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Deep fried ice cream with cornflake biscuit crumb


If there’s one thing better than something fried in breadcrumbs, it is something fried in biscuit crumbs. Oh yes. Many recipes for deep fried ice cream use biscuit crumb and cornflakes, but we have used that classic Australian biscuit – the cornflake biscuit. Fanfare please.

Deep fried food ticks all the boxes. Executed well, it is nothing short of a masterpiece. That crisp crumb, which should be deeply flavoured yet not taste of oil or indeed carry any trace of oil. Then, something soft inside. It is a thing of contrasts. We are primed to find food pleasurable, to seek out fat and flavour.

Add sweet, and creamy, into that equation and you may just have found food heaven. Hot, crisp, sweet exterior and cold, creamy, slightly melting middle.

Where does deep fried ice cream come from?

Although no-ones seems to be able to agree on the exact origin of fried ice cream, it has strong associations with Asian cuisine. It is a popular dessert in Chinese restaurants, but is also seen in Thailand and throughout South East Asia. We have plenty of Asian recipes for you to try if you want to make a meal of it.

How to make deep fried ice cream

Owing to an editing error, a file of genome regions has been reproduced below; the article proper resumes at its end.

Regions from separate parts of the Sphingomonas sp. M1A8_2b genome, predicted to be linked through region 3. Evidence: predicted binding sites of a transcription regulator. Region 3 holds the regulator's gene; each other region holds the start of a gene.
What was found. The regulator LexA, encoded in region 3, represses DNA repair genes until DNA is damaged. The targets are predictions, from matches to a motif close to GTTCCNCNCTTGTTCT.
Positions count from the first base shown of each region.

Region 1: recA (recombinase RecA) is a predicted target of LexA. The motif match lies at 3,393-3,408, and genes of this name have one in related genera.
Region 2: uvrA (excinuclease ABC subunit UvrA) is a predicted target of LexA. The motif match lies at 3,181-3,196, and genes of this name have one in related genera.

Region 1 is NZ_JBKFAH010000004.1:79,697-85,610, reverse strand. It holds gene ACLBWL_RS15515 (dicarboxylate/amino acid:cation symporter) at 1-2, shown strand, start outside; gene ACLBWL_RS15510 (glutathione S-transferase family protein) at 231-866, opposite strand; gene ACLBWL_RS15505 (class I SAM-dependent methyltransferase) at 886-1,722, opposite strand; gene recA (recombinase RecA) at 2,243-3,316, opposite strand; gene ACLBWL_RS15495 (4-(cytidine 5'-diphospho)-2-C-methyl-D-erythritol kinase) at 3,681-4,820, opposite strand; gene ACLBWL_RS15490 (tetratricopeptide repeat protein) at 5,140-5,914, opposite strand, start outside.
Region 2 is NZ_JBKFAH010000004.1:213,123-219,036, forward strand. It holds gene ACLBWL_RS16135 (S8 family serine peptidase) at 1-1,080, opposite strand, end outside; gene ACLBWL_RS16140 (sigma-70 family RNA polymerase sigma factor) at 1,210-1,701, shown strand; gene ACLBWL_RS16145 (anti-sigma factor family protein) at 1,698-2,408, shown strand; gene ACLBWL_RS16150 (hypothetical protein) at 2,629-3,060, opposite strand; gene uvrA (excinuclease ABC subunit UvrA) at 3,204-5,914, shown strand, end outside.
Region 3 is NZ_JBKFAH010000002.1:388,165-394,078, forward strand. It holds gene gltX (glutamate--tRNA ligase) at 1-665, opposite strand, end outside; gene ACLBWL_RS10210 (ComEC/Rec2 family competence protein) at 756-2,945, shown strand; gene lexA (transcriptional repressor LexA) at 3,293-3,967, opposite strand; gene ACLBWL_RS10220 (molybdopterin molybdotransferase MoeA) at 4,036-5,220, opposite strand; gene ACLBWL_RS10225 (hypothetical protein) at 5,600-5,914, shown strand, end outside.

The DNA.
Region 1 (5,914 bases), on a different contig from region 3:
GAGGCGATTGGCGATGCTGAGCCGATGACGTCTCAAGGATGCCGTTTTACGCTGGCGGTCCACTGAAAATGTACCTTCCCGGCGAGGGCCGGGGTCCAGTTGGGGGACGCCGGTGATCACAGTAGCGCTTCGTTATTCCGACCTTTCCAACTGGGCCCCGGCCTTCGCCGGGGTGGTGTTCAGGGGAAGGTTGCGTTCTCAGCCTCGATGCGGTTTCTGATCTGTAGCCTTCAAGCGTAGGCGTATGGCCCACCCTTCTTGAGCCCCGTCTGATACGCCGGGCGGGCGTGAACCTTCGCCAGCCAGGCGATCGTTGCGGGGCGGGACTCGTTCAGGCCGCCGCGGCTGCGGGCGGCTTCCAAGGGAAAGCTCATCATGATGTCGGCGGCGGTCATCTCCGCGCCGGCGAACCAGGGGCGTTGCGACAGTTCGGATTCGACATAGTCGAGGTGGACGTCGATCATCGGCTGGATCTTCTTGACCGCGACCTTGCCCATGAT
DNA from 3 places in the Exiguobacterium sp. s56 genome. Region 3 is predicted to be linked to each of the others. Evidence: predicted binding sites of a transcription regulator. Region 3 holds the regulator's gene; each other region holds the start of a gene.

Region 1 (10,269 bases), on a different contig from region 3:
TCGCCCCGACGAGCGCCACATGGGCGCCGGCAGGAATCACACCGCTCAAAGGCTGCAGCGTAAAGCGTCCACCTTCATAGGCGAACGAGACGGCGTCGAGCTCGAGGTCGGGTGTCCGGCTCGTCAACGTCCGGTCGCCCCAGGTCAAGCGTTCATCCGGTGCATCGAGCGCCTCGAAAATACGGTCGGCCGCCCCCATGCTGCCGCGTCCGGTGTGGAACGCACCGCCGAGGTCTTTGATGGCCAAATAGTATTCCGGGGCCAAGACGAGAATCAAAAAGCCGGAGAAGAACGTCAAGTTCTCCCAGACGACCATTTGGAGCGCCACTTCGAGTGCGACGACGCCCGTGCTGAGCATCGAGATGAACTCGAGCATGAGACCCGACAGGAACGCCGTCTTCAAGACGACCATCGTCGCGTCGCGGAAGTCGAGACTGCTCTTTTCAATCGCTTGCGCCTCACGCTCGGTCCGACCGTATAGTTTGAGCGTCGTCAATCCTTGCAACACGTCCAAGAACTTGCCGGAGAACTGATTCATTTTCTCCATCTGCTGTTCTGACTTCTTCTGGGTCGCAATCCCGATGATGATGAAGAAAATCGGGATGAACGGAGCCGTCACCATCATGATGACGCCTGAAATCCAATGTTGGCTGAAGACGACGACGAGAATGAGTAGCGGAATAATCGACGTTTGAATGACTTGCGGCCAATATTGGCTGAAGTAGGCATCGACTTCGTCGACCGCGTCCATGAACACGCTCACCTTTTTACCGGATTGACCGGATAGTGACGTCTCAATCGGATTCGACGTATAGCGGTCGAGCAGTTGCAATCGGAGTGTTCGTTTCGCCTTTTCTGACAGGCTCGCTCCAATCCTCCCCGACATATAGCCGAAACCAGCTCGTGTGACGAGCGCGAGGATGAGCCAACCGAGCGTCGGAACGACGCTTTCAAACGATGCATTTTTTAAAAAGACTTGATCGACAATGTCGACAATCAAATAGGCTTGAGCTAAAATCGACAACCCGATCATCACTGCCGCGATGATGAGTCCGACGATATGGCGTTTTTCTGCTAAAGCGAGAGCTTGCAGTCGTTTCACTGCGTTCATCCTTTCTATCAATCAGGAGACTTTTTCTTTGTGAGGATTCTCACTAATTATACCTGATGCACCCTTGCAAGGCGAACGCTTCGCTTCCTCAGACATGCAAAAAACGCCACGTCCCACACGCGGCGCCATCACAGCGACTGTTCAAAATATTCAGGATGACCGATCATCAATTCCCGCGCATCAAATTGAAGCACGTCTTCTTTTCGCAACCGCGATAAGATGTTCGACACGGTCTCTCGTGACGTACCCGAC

The whole point of deep frying is to encase the ingredients in a barrier so that the oil only touches the outside. In a classic egg and crumb technique known as panne, the egg cooks to form a thin yet impenetrable coat. The crumb browns in the oil to create those deeply satisfying flavours. In the case of fried fish, for example, this creates steam inside that cooks the fish and keeps it tender. In the case of ice cream, the crust keeps it cold and prevents it from melting into the oil.

The ice cream needs to be frozen solid. So no soft serve here. You can use a ice cream scoop to create a ball, or use two smaller spoons to roll rough chunks. And you will need to work quickly. Dipped in beaten egg, and then rolled in the crumb, the balls are dropped into hot oil for about 20 seconds. Drained on kitchen paper, they are served hot. Perhaps with a drizzle of chocolate sauce, some whipped cream and a retro cherry.

You can use any ice cream you like, but why not go for a Japanese style with our matcha ice cream recipes?

Deep fried ice cream recipe

Serves 4

500ml ice cream

200g cornflake biscuits

2 eggs

2 tablespoon cold water

  1. Scoop the ice cream into 4 standard balls, or equivalent smaller balls. Put them on a tray, on greaseproof paper, and refreeze to solid.
  2. Beat the eggs with the cold water. This thins the egg down and will make your coating less eggy. Set aside.
  3. Blitz the biscuits to a medium coarse crumb. Also set aside.
  4. When ready to fry, heat oil in a deep fryer or pan to 190C. It is hot enough when a cube of bread takes 30 seconds to turn a deep golden brown.
  5. Roll the ice cream balls in the beaten egg using one hand only.
  6. Roll them in the crumb with the other (dry) hand and make sure they are well coated.
  7. Drop into the hot oil and fry for about 20 seconds or until they turn a lovely golden brown.
  8. Drain on kitchen paper, garnish as you wish, and serve hot.

Try making this recipe with our other handmade Australian biscuits. All of our wholesale biscuits and cookies are available to buy in bulk online.

The post Deep fried ice cream with cornflake biscuit crumb appeared first on Bush Cookies – Wholesale Cookies.



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